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Using Index Hints in oracle

Learn DB Concepts with me... - Wed, 2016-06-08 09:59

Hints : Hints are used to give specific information that we know about our data and application, to Oracle. This further improves the performance of our system. There can be instances where the default optimizer may not be efficient for certain SQL statements. We can specify HINTS with the SQL statements, to improve the efficiency of those SQL statements. Hints should only be used as a last-resort if statistics were gathered and the query is still following a sub-optimal execution plan.

Example of the correct syntax for an index hint:

select /*+ index(TEST_IDX IDX_OS_USR) */ * from TEST_IDX;







If we alias the table (A in below case), you must use the alias in the index hint:

select /*+ index(A IDX_OS_USR) */ * from TEST_IDX A;

Note :

Oracle decides to use weather to use this hint or not, of oracle finds that it has faster execution plan without using hint it ignores it. You might think that an index may be helpfull and provide it as hint but oracle may still ignore it. In below case you can see hint being ignored.






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@OraclePartners FY17 Global Kickoff

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CREATE AN INVISIBLE INDEX ON A TABLE

Learn DB Concepts with me... - Tue, 2016-06-07 12:50
INVISIBLE INDEX:

Oracle 11g gives us ability to create indexes that can be marked as invisible. Invisible indexes are maintained like any other index, but they are ignored by the optimizer unless the OPTIMIZER_USE_INVISIBLE_INDEXES parameter is set to TRUE at the instance or session level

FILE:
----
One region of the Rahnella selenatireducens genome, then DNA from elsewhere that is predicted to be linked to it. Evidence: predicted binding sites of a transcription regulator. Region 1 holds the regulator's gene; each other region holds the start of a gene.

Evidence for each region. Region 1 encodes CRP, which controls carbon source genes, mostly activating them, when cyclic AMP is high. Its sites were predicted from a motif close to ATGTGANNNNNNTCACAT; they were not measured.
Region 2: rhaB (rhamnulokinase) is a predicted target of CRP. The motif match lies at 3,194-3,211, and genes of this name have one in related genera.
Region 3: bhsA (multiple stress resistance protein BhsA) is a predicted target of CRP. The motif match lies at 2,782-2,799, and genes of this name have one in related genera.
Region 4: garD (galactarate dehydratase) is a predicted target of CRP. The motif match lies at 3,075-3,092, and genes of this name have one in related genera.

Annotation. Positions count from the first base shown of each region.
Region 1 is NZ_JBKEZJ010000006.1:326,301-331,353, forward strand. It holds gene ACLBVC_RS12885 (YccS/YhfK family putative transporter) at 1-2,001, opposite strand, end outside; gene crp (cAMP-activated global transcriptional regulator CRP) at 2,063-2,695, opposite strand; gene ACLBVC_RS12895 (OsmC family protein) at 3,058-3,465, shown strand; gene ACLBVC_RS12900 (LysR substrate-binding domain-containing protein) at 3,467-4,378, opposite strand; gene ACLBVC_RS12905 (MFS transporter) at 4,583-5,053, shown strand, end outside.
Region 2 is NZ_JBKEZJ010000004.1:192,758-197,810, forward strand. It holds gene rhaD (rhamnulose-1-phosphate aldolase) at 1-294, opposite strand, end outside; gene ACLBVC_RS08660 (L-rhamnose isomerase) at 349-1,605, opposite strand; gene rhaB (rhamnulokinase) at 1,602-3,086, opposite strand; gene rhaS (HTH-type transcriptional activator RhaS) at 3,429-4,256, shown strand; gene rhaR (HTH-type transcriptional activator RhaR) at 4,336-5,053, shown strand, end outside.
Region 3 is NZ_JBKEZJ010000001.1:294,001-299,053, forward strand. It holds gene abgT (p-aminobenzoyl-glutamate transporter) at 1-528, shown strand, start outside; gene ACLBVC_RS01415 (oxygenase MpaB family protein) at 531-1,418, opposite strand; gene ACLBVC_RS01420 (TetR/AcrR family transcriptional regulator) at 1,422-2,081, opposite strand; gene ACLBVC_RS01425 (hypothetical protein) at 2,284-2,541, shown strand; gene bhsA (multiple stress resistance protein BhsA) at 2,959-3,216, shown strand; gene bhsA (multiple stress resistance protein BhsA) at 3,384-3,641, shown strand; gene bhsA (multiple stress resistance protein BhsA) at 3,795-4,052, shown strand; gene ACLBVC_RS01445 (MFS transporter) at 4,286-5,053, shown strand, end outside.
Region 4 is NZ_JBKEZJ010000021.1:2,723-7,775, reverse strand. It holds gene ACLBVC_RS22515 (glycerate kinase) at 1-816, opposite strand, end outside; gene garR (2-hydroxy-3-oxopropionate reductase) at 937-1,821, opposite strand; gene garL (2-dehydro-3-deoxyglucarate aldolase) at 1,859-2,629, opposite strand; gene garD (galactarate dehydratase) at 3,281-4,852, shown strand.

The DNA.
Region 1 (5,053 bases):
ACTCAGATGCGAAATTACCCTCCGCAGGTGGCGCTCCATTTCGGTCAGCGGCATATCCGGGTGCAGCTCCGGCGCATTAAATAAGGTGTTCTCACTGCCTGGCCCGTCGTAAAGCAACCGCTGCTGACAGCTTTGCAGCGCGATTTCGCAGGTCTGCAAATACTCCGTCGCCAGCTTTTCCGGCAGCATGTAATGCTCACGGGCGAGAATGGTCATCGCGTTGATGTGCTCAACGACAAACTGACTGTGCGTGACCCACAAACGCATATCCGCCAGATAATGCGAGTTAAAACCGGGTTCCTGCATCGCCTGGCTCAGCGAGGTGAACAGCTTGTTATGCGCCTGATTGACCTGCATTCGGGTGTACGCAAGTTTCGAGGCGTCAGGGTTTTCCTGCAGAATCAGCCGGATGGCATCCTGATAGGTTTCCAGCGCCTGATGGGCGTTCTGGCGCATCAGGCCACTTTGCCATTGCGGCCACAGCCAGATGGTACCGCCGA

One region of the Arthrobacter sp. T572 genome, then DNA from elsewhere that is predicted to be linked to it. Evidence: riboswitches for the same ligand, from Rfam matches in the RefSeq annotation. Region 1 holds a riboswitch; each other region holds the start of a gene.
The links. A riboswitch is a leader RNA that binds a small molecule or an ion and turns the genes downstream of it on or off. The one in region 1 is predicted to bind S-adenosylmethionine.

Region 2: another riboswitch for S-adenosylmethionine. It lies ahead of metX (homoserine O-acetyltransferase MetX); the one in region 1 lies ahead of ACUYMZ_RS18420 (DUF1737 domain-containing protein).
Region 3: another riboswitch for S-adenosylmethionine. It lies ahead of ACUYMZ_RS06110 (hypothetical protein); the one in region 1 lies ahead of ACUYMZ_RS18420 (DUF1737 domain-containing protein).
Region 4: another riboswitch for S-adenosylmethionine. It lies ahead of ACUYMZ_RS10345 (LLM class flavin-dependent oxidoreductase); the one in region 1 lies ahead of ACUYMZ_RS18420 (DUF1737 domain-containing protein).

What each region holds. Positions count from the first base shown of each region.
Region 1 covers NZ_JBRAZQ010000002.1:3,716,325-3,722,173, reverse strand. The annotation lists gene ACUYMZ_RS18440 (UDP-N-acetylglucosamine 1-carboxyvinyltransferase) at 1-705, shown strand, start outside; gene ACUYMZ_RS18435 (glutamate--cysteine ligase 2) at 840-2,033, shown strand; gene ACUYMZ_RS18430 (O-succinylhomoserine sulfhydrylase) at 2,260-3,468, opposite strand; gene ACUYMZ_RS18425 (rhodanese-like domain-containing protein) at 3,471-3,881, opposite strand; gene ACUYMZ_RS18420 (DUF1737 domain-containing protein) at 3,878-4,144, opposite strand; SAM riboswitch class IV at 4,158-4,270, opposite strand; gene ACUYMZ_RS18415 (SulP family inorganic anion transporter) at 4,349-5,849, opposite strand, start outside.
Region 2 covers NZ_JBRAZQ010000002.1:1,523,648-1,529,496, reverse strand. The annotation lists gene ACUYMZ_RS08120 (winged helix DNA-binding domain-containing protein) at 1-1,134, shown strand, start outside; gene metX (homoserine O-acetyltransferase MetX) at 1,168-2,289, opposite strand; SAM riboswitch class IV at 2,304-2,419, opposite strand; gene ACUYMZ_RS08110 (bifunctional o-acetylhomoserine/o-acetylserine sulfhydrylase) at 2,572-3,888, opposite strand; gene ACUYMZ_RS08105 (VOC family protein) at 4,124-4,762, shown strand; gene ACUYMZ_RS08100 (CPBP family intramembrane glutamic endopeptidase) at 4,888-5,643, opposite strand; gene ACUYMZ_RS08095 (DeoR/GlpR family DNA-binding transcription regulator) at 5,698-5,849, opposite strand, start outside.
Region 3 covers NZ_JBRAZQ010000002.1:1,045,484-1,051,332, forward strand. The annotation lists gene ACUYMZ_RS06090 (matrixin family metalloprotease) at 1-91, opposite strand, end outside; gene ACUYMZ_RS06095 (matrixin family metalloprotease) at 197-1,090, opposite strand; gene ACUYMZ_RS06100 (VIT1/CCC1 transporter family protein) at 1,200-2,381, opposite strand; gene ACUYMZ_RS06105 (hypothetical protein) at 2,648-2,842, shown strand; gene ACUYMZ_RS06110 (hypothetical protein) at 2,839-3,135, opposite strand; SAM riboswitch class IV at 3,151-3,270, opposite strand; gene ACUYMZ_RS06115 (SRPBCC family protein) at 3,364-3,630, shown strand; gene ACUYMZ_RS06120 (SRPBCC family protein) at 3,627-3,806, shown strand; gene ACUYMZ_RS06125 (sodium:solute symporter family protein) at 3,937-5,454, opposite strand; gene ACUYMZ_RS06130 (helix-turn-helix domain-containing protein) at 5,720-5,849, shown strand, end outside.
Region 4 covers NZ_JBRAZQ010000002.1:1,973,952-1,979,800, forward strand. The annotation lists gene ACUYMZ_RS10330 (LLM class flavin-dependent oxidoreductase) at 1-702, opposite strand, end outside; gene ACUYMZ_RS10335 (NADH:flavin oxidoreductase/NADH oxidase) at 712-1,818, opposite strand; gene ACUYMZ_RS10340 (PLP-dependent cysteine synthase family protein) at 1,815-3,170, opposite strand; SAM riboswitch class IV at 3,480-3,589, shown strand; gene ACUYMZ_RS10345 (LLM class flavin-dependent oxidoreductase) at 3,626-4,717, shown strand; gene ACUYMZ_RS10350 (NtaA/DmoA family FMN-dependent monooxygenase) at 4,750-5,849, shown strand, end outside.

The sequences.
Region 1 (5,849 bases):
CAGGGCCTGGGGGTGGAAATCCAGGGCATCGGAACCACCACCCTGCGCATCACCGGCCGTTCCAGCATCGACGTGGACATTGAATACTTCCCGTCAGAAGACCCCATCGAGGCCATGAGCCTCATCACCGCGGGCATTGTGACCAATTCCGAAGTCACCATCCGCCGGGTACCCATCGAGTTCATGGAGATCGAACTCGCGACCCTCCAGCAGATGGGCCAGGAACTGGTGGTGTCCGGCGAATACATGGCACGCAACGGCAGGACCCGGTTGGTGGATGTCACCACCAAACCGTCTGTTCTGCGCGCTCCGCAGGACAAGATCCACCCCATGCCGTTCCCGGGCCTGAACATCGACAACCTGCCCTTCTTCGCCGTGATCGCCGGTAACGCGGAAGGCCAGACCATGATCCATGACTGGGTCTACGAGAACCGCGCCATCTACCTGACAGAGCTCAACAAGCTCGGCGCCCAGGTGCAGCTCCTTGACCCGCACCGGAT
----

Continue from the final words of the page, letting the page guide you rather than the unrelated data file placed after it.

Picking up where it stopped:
CREATE AN INVISIBLE INDEX:
 
CREATE INDEX INV_IDX_OS_USR ON TEST_IDX (ID) INVISIBLE;

lets check the newly created index :

SQL> select OWNER,INDEX_NAME,TABLE_OWNER,TABLE_NAME,VISIBILITY from all_indexes where index_name='INV_IDX_OS_USR';

OWNER         INDEX_NAME            TABLE_OWNER         TABLE_NAME      VISIBILITY       
--------      -----------                                    ----------               -----------                  --------
ATOORPU       INV_IDX_OS_USR       ATOORPU            TEST_IDX               INVISIBLE   


USER CAN'T MAKE USE OF INVISIBLE INDEX UNTIL HE MAKES IT VISIBLE IN THAT SESSION LETS SEE IF WE CAN USE INVISIBLE INDEX WITH OUT ENABLING IT IN OPTIMIZER:

select /*index (TEST_IDX INV_IDX_OS_USR)*/ * from TEST_IDX where ID=284;




MAKING AN INDEX VISIBLE IN CURRENT SESSION:

ALTER SESSION SET OPTIMIZER_USE_INVISIBLE_INDEXES=TRUE;
select /*index (TEST_IDX INV_IDX_OS_USR)*/ * from TEST_IDX where ID=284;






 
MAKING AN INDEX INVISIBLE IN CURRENT SESSION:
 
ALTER SESSION SET OPTIMIZER_USE_INVISIBLE_INDEXES=FALSE;

select /*index (TEST_IDX INV_IDX_OS_USR)*/ * from TEST_IDX where ID=284; 

-->> you will not have to provide any hints to use index. I have provided hint just to make sure  oracle uses it.

select  * from TEST_IDX where ID=284;        -->> Same as above

 

MAKING AN INDEX INVISIBLE OR VISIBLE:


Indexes can be created as invisible by using the INVISIBLE keyword at the end, and their visibility can be managed using the ALTER INDEX command

TO MAKE AN EXISTING INDEX INVISIBLE USE BELOW SYNTAX: 

ALTER INDEX index_name INVISIBLE;

TO MAKE AN EXISTING INDEX VISIBLE USE BELOW SYNTAX: 


ALTER INDEX index_name VISIBLE;


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Oracle Big Data Discovery Cloud Service for Visual Face of Big Data

Oracle Big Data Discovery Cloud Service introduced by Oracle offers all the capabilities of Oracle Big Data Discovery 1.1 as well as push-button provisioning and easy cloud life cycle management. It...

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Compression -- 8 : DROPping a Column of a Compressed Table

Hemant K Chitale - Thu, 2016-06-02 09:56
Building on the series on Compression .....

What happens if we try to DROP a column in a Compressed Table ?  How can we execute the DROP ?

Starting with BASIC Compression.


SQL> connect hemant/hemant
Connected.
SQL> create table compress_basic as select * from source_data where 1=2;

Table created.

SQL> alter table compress_basic compress;

Table altered.

SQL> insert /*+ APPEND */ into compress_basic
2 select * from source_data
3 where rownum < 100001;

100000 rows created.

SQL> commit;

Commit complete.

SQL> select compression, compress_for
2 from user_tables
3 where table_name = 'COMPRESS_BASIC'
4 /

COMPRESS COMPRESS_FOR
-------- ------------------------------